By Nina Tabios
The Art U Esports program at Academy of Art University is gearing up for another competitive semester this fall, following a season where most tournaments and productions were delayed due to hurdles brought on by the global pandemic. But with the learning curve now behind them, Art U Esports Director Michael Witzel said both the players and production crew are ready to resume play as scheduled.
“When we were suddenly sent home, the question was, ‘How are we going to do this?’” said Witzel, whose Esports Production class, a collaboration between the Schools of Game Development (GAM), Communication & Media Technologies, and Music Production & Sound Design for Visual Media, takes students through the behind-the-scenes of an esports tournament broadcast. “It actually went a lot smoother once we were online. We found and utilized tools to help the casters and tournament organizers, we used Zoom to solve communication issues; Everything started meshing together basically the same way it would in person.”
To kick off the season, the Art U Esports is hosting the NorCal 1v1 Collegiate Open, a Red Bull-sponsored “League of Legends” (LoL) tournament. Streaming live via Twitch on Saturday, Sept. 12, the NorCal 1v1 players square off in a series of head-to-head matches to crown a champion. Typically a five-on-five team exposition, this version of LoL hones in on the skills and mechanics of individual competitors. Up to 128 players can sign up, with the winning prize set at $85 worth of Cloud9 apparel and a Legendary Skin Code.
“It’s different in the way that you’re not relying on anyone else,” said Art U Esports President Kristi Liu, who is the Team Manager for LoL, “Overwatch,” and “Valorant,” a new game from Riot Games. “I feel like we’re going to see a higher skill level of play because these competitors can’t rely on team play, they have to solely rely on themselves.”
Liu, who studies UI/UX design as an undergraduate in GAM, has been with Art U Esports since she first attended the weekly “Overwatch” intramurals in Spring 2019. Along with Michael Te Ping, a fellow GAM undergraduate studying level design, the two spent most of shelter in place helping Witzel figure out the kinks to piece together a smooth esports operation.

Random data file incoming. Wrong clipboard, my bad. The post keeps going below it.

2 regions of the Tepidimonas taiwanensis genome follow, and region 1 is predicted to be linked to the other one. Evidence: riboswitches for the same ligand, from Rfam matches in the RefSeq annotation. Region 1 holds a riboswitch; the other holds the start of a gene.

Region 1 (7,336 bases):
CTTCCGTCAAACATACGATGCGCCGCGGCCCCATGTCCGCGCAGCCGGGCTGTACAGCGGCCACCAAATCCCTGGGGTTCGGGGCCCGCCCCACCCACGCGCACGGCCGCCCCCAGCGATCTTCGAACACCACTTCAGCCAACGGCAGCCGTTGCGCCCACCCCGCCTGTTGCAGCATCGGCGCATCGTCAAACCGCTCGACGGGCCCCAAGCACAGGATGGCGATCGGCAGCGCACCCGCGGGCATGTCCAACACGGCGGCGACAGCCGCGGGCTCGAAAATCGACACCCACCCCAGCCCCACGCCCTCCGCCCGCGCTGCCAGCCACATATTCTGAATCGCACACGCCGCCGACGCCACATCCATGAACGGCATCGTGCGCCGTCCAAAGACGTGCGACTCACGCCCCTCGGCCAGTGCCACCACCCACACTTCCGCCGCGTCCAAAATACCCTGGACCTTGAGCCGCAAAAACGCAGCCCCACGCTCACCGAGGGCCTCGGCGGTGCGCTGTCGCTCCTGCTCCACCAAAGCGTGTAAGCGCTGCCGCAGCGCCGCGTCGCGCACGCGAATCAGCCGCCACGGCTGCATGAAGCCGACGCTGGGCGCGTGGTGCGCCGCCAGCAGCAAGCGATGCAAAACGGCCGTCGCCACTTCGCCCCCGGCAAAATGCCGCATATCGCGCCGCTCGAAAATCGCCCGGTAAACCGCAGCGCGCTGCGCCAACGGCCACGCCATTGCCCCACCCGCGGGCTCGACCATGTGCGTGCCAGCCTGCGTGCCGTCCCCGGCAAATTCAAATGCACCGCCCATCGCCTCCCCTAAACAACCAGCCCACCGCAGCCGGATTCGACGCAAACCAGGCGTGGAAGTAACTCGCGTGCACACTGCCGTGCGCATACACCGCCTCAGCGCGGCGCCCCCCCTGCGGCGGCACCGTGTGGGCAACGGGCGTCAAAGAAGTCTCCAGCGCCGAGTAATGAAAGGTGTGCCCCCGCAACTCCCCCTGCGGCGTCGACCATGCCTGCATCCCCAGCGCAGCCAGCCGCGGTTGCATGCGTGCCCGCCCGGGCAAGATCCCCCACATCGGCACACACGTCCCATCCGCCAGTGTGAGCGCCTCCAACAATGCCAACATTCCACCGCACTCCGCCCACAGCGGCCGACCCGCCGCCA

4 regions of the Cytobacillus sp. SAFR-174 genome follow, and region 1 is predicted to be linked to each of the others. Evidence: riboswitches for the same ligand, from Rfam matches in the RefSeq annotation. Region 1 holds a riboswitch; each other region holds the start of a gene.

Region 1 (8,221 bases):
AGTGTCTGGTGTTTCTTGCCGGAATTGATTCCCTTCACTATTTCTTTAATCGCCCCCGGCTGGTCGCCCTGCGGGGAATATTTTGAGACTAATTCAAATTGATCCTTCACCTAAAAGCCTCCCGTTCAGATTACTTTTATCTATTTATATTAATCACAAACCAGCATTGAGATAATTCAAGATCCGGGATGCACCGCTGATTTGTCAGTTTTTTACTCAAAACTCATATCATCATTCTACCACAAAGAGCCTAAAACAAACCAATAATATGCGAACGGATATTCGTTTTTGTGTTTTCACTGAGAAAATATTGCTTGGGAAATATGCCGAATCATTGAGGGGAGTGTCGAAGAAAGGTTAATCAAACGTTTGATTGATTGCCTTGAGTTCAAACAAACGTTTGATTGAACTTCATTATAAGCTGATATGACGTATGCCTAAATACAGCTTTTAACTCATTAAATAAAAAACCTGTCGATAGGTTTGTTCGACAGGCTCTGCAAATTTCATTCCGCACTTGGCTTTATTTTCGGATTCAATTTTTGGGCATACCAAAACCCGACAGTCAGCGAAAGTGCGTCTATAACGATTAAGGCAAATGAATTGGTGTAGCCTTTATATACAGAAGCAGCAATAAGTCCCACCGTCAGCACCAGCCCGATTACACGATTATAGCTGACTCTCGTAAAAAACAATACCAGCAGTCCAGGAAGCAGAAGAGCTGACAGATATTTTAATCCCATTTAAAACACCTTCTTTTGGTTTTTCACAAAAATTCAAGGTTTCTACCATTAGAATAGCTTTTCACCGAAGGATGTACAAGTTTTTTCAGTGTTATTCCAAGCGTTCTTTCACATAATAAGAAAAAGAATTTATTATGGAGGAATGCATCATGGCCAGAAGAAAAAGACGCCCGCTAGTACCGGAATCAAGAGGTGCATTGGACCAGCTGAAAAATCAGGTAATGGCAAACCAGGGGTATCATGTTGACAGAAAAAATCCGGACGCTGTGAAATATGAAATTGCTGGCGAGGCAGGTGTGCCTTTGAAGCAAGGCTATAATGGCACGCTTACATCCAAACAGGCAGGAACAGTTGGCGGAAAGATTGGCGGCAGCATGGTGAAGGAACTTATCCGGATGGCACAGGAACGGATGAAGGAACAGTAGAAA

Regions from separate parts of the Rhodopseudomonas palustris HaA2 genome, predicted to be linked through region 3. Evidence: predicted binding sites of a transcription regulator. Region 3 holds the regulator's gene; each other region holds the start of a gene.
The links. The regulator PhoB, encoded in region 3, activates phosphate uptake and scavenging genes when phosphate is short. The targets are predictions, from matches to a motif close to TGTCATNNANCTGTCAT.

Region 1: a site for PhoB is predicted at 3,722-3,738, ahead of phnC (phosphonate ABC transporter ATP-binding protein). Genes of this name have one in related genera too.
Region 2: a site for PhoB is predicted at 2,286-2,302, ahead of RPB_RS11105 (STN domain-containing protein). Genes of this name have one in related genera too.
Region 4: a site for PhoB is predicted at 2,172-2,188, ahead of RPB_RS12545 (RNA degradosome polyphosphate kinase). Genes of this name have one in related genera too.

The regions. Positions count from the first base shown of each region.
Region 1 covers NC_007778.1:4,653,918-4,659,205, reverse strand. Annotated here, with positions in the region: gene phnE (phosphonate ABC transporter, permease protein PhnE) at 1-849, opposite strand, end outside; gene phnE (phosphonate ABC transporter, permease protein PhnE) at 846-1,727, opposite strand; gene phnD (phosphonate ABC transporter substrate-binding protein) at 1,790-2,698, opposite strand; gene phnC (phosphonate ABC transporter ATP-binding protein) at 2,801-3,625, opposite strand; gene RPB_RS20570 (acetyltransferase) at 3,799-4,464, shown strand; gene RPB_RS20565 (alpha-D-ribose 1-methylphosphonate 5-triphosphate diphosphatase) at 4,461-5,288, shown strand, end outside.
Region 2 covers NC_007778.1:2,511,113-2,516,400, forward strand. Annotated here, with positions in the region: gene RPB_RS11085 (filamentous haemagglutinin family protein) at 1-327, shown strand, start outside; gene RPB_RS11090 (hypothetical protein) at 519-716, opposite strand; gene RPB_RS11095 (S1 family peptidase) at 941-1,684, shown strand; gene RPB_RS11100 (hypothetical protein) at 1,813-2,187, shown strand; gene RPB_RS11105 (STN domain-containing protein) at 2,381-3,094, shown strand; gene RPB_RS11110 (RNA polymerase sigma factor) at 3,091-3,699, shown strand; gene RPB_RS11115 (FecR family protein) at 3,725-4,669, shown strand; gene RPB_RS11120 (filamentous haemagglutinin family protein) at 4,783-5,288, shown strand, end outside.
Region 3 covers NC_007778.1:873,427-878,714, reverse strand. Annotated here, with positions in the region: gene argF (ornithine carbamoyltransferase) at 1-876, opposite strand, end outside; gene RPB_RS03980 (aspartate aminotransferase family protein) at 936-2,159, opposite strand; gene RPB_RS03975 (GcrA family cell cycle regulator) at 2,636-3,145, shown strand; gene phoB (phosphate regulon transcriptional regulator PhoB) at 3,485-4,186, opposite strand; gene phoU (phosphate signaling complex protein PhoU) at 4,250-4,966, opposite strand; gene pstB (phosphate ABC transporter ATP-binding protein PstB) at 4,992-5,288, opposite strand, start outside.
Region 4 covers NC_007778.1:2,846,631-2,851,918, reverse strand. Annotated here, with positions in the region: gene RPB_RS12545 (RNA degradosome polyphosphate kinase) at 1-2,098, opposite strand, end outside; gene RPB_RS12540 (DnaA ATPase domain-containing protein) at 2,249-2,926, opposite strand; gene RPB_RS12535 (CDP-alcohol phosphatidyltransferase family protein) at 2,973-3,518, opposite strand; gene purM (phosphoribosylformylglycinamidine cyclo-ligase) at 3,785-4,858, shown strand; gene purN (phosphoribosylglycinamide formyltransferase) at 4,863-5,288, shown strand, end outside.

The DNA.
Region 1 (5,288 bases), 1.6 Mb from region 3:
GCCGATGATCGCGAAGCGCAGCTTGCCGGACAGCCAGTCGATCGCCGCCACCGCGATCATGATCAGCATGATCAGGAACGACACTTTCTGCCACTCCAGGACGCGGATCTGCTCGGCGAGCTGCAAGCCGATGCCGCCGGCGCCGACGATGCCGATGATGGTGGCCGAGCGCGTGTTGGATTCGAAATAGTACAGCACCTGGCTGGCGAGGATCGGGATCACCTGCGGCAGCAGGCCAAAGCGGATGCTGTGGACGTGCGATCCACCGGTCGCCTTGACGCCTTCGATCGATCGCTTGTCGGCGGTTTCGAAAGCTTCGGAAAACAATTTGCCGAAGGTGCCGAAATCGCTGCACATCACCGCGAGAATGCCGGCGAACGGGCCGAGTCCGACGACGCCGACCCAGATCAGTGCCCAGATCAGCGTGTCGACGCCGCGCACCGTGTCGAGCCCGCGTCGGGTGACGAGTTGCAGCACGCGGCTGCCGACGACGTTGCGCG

Any production is a series of moving parts. Casters needed to be logged on and streaming with a software called OBS.Ninja to cast a full quality video feed over the internet. Broadcast directors instructed casters, while also monitoring the stream and keeping everyone on schedule. Tournament organizers queued players up on Discord, making sure everyone was ready to go, while production staff was on call via Zoom to keep all other components up and running.
“For behind-the-scenes, we had Michael [Witzel] managing the big producer role, managing all the scene switches,” Liu said. “It’s really a lot of prep work leading up to the tournament; preparing the casters to look presentable at home, making sure players are at their computer and ready to go, planning with graphic designers and video editors for assets, those kinds of things.”
It’s a solid system for now, but it was enough to catch the attention of Red Bull ambassadors and inspire them to partner with the upcoming esports events. The team collectively believes that while being forced online came out of an unfortunate situation, it created new opportunities for the esports program that may have been harder to achieve on campus.
“Red Bull is a big name to have for your event,” Liu said. “We’re also opening this up to the whole public, which is also something we don’t do, usually it’s students only. So, we jumped from events being open only to on-site students to online and on-site students only to the whole public, which is really big, I think, within the past semester or two.”
“We’re constantly learning and evolving,” Witzel said. “We found another way to continue to build the community virtually. So, when we do come back on-site, no matter where the student is or if they’re somewhere else, then yes, they can participate in our tournaments.”
It took a couple of test runs during the summer to really nail it, but the team feels ready to take on the competition. And there’s a hefty schedule ahead of them. Following the NorCal 1v1 tournament, the esports program launches the Golden Coast Invitational, a 10-week “Valorant” tournament with over 40 participating colleges and universities throughout California.
Two more online tournaments are slated for October and December: a six-on-six “Overwatch” exhibition and five-on-five “Valorant” event, respectively, as well as bi-weekly student-driven game nights throughout the semester.
“With esports, we always want to be bigger, better, and we want to be the best school,” Witzel said. “I think our location, the type of university we are, and all the majors we have here would easily lend itself to having the best esports program in North America, if not the world. Esports is definitely entertainment and art is the driving force of entertainment.”